Stein offers at the outset a nice tour of the so-called quests for the historical Jesus, and how that relates to reading Mark. But Stein doesn’t seem to think the authorship (Mark) or genre (historical narrative) of Mark matters much to the purpose of this short commentary. I find his views here less than compelling, but that didn’t keep me from being convinced by the rest of the book.

Two key points the book makes will give a sense of Stein’s approach:

  1. Stein differentiates between three settings we need to keep in mind: “the first involving the teaching of the historical Jesus to his disciples, the second involving the situation of the early church between the death and resurrection of Jesus and the writing of the Gospels, and the third involving the situation in which and for which the Evangelist Mark wrote his Gospel” (47).
  2. Because of the above point, Stein can tease out different settings and time-frames that different portions of Mark 13 refer to. He says, for example, “Mark does not see the coming of the Son of Man [AKJ: the apocalyptic imagery in 13:24-27] as part of Jesus’ answer (13:5-23) to the disciples’ twofold question (13:4) concerning the destruction of the temple” (72).

Throughout the book Stein keeps in view the distinction between the soon-to-come, 1st century future (destruction of the temple) and the distant, unknown day of the coming of the Son of Man. Stein acknowledges that it is “easy to intermix these two horizons [two settings in time] of the text, and the result is confusion and lack of clarity in understanding either setting in time” (100). Much of the chapter, Stein argues (but not all), anticipates the destruction of the Jerusalem temple in A.D. 70.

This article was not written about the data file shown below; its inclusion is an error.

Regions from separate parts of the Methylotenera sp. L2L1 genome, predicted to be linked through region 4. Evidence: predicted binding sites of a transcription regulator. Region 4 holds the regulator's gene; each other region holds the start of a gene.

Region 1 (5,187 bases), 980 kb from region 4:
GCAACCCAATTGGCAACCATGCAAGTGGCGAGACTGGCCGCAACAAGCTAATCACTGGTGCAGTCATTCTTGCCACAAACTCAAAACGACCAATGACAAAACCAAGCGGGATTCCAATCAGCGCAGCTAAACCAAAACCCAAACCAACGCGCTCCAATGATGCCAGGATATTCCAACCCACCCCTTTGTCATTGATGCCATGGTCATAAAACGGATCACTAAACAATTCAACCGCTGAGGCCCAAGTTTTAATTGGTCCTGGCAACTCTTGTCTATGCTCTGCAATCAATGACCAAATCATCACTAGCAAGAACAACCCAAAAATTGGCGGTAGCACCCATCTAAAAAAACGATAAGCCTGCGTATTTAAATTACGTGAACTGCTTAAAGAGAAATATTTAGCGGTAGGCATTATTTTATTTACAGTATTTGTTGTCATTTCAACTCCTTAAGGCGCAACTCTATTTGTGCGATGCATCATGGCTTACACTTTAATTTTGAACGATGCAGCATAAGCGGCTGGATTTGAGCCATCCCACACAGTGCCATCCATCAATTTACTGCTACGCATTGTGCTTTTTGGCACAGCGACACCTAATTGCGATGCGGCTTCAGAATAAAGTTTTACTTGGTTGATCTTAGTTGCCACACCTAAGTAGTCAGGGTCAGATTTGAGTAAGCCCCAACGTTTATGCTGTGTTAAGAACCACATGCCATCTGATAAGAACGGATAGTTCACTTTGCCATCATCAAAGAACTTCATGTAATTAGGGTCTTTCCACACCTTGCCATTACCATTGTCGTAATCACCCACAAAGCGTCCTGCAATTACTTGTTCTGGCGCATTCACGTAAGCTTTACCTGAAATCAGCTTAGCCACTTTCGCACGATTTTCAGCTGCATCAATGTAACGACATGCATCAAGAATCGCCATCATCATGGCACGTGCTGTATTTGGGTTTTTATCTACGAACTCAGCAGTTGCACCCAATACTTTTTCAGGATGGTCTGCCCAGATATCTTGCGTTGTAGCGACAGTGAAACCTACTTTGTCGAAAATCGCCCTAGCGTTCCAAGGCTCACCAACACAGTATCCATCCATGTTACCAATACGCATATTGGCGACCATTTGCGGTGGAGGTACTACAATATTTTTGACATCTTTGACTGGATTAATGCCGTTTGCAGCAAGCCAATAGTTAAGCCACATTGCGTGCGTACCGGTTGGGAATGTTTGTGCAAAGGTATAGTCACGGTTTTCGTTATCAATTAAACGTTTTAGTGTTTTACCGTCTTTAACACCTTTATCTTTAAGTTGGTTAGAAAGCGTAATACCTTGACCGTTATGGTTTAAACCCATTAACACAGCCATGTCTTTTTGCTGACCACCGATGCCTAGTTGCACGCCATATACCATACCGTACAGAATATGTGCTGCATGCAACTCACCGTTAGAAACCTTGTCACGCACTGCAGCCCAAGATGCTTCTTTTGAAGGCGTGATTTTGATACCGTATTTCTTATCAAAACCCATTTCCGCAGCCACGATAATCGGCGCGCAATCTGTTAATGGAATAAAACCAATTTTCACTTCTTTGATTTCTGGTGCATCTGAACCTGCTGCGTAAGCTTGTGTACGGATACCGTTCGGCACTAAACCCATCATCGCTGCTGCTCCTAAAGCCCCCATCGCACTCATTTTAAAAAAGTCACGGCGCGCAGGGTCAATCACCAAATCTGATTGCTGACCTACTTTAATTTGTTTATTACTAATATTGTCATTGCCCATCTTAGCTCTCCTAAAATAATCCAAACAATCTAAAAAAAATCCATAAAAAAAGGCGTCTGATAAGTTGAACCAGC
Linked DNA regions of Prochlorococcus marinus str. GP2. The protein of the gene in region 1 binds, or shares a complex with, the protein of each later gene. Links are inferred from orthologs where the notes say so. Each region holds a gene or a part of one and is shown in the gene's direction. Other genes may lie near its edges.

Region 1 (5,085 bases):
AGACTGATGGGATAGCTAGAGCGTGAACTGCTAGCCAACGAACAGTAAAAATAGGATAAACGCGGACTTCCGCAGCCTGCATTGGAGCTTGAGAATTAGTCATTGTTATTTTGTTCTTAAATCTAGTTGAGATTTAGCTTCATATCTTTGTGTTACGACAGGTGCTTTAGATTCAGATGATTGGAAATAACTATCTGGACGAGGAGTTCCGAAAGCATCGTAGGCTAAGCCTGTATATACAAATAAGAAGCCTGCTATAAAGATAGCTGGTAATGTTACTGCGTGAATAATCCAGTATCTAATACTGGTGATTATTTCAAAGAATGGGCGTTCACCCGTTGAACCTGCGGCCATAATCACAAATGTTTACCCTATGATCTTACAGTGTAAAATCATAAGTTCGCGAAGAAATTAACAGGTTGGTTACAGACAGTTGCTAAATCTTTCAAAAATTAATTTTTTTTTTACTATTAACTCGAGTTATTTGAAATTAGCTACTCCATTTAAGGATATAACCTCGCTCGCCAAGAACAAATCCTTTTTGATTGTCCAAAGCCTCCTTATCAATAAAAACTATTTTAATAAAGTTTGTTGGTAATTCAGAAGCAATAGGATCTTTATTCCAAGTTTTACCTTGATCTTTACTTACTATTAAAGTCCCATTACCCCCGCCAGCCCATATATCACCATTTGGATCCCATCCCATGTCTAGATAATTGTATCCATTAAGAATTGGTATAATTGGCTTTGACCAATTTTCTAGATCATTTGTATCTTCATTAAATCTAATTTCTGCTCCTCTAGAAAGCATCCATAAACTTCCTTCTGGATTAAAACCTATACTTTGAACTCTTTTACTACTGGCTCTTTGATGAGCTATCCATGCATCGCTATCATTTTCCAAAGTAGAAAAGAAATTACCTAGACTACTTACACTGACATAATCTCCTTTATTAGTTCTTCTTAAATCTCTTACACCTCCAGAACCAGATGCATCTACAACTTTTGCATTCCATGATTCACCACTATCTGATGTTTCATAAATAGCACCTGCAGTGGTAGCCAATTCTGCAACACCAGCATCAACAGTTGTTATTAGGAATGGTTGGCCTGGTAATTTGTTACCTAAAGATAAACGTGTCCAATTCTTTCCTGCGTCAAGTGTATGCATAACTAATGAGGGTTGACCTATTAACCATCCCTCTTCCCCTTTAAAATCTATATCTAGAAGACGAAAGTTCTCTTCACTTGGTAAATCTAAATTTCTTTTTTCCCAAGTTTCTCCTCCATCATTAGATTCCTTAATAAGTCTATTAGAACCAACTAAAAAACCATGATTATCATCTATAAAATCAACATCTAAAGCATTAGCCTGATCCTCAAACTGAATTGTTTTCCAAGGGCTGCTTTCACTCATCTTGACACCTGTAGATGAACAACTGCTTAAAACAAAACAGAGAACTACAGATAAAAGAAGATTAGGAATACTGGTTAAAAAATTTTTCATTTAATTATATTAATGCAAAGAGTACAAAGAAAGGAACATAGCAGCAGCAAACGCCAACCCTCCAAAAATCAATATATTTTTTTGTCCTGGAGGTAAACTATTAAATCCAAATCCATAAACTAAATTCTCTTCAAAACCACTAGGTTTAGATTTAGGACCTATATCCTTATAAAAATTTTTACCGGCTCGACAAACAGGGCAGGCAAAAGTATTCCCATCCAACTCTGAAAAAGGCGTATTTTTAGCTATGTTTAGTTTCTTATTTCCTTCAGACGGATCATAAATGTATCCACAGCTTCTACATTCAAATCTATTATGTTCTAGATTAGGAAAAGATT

You don’t need to know Greek to make good use of this text, but Stein does keep (transliterated) Greek in front of him so he can analyze the text at the word and phrase level. He is really good, too, at using a broader biblical context to help explain specific parts of Mark 13.

I read the book cover-to-cover in a few sittings—it was that intriguing! As detailed and in-depth as Stein’s reasoning is, it reads really nicely: his tone is conversational, which makes it easy to try to sort through some tough hermeneutical issues. Stein’s is certainly not the only possible interpretation of Mark 13, but it’s a persuasive one.

 

Thanks to the fine folks at IVP Academic for the review copy. Find the book here at IVP’s site, or here on Amazon.

Two New IVP “Black Dictionaries” from Accordance

Last week Accordance released two new IVP “black dictionaries.” Both cover the Old Testament. There is Wisdom, Poetry & Writings and Prophets.

Here’s a screen grab from the Accordance page–they’re on sale through midnight EST tonight, and still reasonably priced after that.

 

Prophets (click image below for product page):

IVP Prophets

 

Wisdom, Poetry & Writings (click image below for product page):

IVP_Wisdom, Poetry, Writings

 

These IVP dictionaries are really good. I usually use whatever volume I own when preparing sermons.

And Accordance 11 (just released this fall) is a nice way to use these dictionaries. You can try especially sophisticated searches with them in Accordance, like this one.

If you’ve used either of these dictionaries, I’d love to hear your thoughts in the comments. So far, I’ve really appreciated everything else from this series.